Partners and stakeholders of Meet Minneapolis count on us to provide the tools to help make sound business decisions during continued uncertainty in our industry. Our monthly webinars, our recently held annual meeting and updates in the Meet Minneapolis Minute are examples of ways we connect with you.
Our team also has regular interactions with industry peers and colleagues in both sales and professional development forums. It is through some of these channels that we gain additional industry insights. I would like to share some data and insights from some of my recent industry events.
Geopolitical Issues Impact Us at Home
The U.S. Travel Association is the lead organization advocating for policies that impact our industry. Its board is currently chaired by Christine Duffy, President of Carnival Cruise Lines. In her comments at the most recent U.S. Travel Association board meeting, she recounted that her own devastated industry is clawing back to pre-COVID profitability as cruise line masking requirements are loosened. She reported that her company recently had its best booking week in the history of the company. On a challenging note, many of her team members are Ukrainian nationals who have a range of issues as the war in their country grinds on.
On the energy front, U.S. Travel officials reported that the current elevation in gasoline prices at the pump has not significantly curtailed travel. This is good news for us as most of our Meet Minneapolis leisure marketing efforts have focused on visitors from greater Minnesota and contiguous states. The challenge for Minneapolis, and other destinations that are counting on a strong spring/summer travel season, is that travelers may offset the additional expense for fuel by spending less money at the destination once they arrive.
The key takeaway: We are not immune to what happens around the globe.
We Are Not Alone
Our community has continued to process the trauma of a police killing that served as a catalyst for substantive social change. In addition, we are still impacted by subsequent tragedies interspersed with protests and unrest that, at times, turned violent and destructive. The intensity and reality of those experiences has served to galvanize our community and lead us into the realm of values-based marketing.
This was already a pre-pandemic industry trend. Travelers and consumers continue to look for more authenticity in their travel experiences by gaining a better understanding of the destination’s identity as opposed to just its assets. Travelers, increasingly, are asking the questions, “What is that I can do at a destination that I cannot do anywhere else?”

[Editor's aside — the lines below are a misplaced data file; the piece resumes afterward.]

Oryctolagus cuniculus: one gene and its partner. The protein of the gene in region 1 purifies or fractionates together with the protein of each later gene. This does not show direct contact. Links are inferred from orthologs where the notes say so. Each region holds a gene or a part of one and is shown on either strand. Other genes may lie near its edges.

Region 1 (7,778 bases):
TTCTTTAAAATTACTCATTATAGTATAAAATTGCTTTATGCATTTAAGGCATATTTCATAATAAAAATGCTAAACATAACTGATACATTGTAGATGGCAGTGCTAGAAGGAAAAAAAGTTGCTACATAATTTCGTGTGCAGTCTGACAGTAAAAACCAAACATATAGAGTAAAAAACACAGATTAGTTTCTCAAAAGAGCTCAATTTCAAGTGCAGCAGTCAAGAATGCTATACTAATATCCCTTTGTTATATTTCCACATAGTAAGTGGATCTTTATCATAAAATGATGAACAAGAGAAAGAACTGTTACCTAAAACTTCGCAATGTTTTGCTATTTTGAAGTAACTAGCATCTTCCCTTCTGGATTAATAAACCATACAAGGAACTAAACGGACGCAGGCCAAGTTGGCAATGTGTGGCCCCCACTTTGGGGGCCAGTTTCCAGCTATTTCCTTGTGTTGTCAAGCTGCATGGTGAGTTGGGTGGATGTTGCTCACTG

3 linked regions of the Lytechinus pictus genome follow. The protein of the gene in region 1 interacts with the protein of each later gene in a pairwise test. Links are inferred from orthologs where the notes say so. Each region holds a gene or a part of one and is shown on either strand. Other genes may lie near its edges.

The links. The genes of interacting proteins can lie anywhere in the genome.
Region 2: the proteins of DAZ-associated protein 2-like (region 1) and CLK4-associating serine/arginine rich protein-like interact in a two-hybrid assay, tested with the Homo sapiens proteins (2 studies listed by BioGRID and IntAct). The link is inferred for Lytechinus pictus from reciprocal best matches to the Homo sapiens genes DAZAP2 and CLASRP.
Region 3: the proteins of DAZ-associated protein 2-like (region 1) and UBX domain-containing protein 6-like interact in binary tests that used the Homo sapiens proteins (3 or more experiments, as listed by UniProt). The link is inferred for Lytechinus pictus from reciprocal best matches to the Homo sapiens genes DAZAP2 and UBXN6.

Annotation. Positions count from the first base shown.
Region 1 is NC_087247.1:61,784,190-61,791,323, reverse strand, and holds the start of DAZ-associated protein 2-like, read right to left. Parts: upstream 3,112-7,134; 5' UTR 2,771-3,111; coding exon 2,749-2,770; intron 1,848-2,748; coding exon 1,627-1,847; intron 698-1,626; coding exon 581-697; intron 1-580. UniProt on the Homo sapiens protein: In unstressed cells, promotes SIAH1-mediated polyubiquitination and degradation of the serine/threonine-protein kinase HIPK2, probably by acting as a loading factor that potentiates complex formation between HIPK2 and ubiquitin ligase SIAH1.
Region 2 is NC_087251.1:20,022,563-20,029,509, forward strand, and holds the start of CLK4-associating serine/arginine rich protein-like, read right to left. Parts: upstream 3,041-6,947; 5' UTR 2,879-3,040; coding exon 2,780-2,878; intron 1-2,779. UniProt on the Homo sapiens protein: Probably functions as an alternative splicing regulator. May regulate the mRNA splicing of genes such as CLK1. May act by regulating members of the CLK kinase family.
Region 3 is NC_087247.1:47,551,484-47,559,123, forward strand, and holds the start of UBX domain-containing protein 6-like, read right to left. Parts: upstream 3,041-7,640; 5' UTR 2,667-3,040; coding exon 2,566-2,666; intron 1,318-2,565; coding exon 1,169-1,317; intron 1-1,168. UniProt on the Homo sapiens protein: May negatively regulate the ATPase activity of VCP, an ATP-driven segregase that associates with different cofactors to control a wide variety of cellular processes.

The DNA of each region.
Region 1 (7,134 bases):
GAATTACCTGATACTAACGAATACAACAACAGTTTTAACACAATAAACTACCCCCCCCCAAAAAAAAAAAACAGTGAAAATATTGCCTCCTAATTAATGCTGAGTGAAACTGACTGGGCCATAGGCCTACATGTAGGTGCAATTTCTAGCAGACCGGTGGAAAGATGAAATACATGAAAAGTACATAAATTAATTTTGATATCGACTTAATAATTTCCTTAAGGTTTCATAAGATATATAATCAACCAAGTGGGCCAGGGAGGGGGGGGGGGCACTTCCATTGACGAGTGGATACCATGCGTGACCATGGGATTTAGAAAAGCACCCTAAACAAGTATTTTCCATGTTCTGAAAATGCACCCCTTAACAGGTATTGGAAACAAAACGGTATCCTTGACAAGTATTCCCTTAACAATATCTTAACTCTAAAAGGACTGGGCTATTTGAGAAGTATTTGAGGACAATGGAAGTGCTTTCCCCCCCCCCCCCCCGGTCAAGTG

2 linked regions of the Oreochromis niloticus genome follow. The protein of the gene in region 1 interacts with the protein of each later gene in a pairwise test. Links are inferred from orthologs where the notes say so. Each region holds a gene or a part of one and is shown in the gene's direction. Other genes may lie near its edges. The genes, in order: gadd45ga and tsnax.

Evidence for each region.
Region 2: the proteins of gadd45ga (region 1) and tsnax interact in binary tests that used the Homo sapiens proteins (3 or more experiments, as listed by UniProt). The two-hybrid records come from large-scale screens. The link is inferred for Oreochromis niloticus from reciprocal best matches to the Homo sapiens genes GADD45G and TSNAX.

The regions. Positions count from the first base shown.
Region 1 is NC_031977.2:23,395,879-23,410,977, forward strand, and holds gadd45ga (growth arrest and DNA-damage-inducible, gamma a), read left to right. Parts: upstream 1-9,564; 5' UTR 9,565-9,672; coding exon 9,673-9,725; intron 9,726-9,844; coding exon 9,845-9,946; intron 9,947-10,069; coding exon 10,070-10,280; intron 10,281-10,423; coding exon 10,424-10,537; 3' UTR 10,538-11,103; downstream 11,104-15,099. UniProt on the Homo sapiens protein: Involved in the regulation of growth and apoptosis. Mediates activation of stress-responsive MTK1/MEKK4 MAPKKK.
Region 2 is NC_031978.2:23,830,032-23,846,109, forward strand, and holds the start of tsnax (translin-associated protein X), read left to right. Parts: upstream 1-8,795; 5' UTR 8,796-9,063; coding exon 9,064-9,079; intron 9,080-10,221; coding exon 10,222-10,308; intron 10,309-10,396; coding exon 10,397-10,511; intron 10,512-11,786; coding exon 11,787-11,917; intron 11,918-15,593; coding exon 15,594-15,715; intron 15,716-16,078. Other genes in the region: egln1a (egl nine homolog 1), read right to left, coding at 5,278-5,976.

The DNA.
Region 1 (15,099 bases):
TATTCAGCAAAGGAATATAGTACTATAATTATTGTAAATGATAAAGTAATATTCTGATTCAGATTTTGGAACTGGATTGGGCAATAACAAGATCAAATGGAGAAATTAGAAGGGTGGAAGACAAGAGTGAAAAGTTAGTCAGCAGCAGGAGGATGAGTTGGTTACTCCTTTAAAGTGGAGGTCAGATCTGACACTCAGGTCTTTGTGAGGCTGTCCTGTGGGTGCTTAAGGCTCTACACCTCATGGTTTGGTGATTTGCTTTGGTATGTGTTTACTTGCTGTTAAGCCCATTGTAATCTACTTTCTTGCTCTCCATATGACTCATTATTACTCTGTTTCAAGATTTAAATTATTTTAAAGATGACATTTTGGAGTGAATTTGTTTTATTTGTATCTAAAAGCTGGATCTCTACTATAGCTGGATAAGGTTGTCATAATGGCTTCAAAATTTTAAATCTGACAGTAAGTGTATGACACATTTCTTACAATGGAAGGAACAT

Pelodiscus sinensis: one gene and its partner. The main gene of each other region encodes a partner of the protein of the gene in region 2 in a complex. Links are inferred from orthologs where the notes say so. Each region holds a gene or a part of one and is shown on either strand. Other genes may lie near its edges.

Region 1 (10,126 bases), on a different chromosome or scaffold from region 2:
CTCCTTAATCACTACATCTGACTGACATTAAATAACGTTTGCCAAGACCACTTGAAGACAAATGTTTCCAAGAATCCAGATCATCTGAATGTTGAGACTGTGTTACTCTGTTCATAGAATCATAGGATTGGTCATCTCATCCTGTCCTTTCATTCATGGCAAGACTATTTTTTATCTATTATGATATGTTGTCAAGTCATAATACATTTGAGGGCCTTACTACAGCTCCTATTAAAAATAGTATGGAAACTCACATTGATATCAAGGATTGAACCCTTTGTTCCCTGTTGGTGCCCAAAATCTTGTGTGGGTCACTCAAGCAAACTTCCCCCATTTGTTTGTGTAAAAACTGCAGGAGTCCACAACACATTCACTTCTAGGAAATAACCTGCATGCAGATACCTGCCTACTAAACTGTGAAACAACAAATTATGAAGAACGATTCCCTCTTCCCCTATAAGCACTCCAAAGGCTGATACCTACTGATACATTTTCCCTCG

A shining example is the Travel Wyoming focus on Wyoming’s historically strong stand on elevating women leaders. Here is how they describe their approach: “For Wyoming women, trailblazing is a way of life. As the first state to guarantee women the inherent right to vote and hold office – a full 50 years before the rest of the nation – Wyoming earned its Equality State nickname. We invite all who visit to find inspiration in our women’s stories and push their boundaries.” (https://travelwyoming.com/wyoming-womens-suffrage/)
Minneapolis’ historical place as the birthplace of another movement for justice and equality continues to be refined in our messages. We told the world that we are a community leading the path forward. As we have shared previously in the Meet Minneapolis Minute, “Our social justice core value of ‘A Community Leading the Path Forward’ is the #1 reason, and it helps communicate the vital importance this has to our city's story and our commitment to collaborating with our community moving forward.”
Many other destinations are rethinking their marketing messaging to appeal to the hearts and minds of visitors in a more substantive manner. Our team has been on this path for some time, and it is paying dividends.
Our Most Precious Asset
Among my peers in other destination marketing organizations (DMOs), recruiting and retaining staff was paramount in our discussions. While peer DMOs have implemented a wide range of hybrid working environments, team care remains a vital part of future success.
I recently shared a panel with my Rochester (Minn.) counterpart Joe Ward. During our time together, we agreed that the path forward for our long-term success as destinations is an enhanced and authentic focus on our team members. Well-known writer Peter Drucker described this focus by saying “culture eats strategy for breakfast.” Meet Minneapolis has focused heavily on ways to meet the needs of our team.
We know that many of our stakeholders have opportunities within their professional circles to gain unique insights. I hope that you will share them with your colleagues, and we would welcome them here at Meet Minneapolis.